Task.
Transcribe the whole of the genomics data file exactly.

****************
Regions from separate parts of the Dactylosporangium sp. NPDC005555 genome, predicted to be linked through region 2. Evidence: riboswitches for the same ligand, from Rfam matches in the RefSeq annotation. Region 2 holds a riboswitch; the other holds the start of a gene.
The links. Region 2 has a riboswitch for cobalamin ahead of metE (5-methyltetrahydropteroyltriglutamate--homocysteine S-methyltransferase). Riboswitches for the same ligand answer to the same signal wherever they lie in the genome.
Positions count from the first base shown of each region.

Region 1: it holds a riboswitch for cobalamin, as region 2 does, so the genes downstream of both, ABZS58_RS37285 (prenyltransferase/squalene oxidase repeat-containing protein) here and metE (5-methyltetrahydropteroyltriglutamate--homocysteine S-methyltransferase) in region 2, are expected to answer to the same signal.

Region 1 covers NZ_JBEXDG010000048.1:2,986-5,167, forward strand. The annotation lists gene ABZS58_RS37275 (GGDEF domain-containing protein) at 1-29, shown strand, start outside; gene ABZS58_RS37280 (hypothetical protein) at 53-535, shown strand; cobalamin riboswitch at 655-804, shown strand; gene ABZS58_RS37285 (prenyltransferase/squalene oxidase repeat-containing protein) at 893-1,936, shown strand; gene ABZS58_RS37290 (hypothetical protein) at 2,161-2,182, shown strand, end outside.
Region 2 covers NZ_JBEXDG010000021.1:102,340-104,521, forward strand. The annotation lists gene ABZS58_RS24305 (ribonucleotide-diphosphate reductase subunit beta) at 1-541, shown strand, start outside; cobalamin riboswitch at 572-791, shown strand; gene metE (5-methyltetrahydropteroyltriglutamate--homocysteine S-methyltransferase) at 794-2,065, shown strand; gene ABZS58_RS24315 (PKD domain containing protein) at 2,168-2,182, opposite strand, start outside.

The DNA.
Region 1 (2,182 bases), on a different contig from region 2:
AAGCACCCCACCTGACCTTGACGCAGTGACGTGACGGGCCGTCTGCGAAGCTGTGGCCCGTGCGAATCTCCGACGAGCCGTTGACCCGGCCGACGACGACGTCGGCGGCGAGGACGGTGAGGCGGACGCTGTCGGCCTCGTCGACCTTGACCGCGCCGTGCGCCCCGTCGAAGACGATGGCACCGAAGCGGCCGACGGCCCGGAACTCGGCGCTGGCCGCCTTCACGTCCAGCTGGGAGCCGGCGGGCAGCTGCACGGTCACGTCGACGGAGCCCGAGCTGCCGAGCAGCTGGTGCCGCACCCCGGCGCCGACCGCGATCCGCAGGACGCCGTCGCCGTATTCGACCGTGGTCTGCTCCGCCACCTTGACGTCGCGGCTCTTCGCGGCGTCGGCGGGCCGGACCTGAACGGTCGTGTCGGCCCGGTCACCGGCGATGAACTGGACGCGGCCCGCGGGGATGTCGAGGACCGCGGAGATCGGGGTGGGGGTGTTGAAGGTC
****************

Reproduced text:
Regions from separate parts of the Dactylosporangium sp. NPDC005555 genome, predicted to be linked through region 2. Evidence: riboswitches for the same ligand, from Rfam matches in the RefSeq annotation. Region 2 holds a riboswitch; the other holds the start of a gene.
The links. Region 2 has a riboswitch for cobalamin ahead of metE (5-methyltetrahydropteroyltriglutamate--homocysteine S-methyltransferase). Riboswitches for the same ligand answer to the same signal wherever they lie in the genome.
Positions count from the first base shown of each region.

Region 1: it holds a riboswitch for cobalamin, as region 2 does, so the genes downstream of both, ABZS58_RS37285 (prenyltransferase/squalene oxidase repeat-containing protein) here and metE (5-methyltetrahydropteroyltriglutamate--homocysteine S-methyltransferase) in region 2, are expected to answer to the same signal.

Region 1 covers NZ_JBEXDG010000048.1:2,986-5,167, forward strand. The annotation lists gene ABZS58_RS37275 (GGDEF domain-containing protein) at 1-29, shown strand, start outside; gene ABZS58_RS37280 (hypothetical protein) at 53-535, shown strand; cobalamin riboswitch at 655-804, shown strand; gene ABZS58_RS37285 (prenyltransferase/squalene oxidase repeat-containing protein) at 893-1,936, shown strand; gene ABZS58_RS37290 (hypothetical protein) at 2,161-2,182, shown strand, end outside.
Region 2 covers NZ_JBEXDG010000021.1:102,340-104,521, forward strand. The annotation lists gene ABZS58_RS24305 (ribonucleotide-diphosphate reductase subunit beta) at 1-541, shown strand, start outside; cobalamin riboswitch at 572-791, shown strand; gene metE (5-methyltetrahydropteroyltriglutamate--homocysteine S-methyltransferase) at 794-2,065, shown strand; gene ABZS58_RS24315 (PKD domain containing protein) at 2,168-2,182, opposite strand, start outside.

The DNA.
Region 1 (2,182 bases), on a different contig from region 2:
AAGCACCCCACCTGACCTTGACGCAGTGACGTGACGGGCCGTCTGCGAAGCTGTGGCCCGTGCGAATCTCCGACGAGCCGTTGACCCGGCCGACGACGACGTCGGCGGCGAGGACGGTGAGGCGGACGCTGTCGGCCTCGTCGACCTTGACCGCGCCGTGCGCCCCGTCGAAGACGATGGCACCGAAGCGGCCGACGGCCCGGAACTCGGCGCTGGCCGCCTTCACGTCCAGCTGGGAGCCGGCGGGCAGCTGCACGGTCACGTCGACGGAGCCCGAGCTGCCGAGCAGCTGGTGCCGCACCCCGGCGCCGACCGCGATCCGCAGGACGCCGTCGCCGTATTCGACCGTGGTCTGCTCCGCCACCTTGACGTCGCGGCTCTTCGCGGCGTCGGCGGGCCGGACCTGAACGGTCGTGTCGGCCCGGTCACCGGCGATGAACTGGACGCGGCCCGCGGGGATGTCGAGGACCGCGGAGATCGGGGTGGGGGTGTTGAAGGTC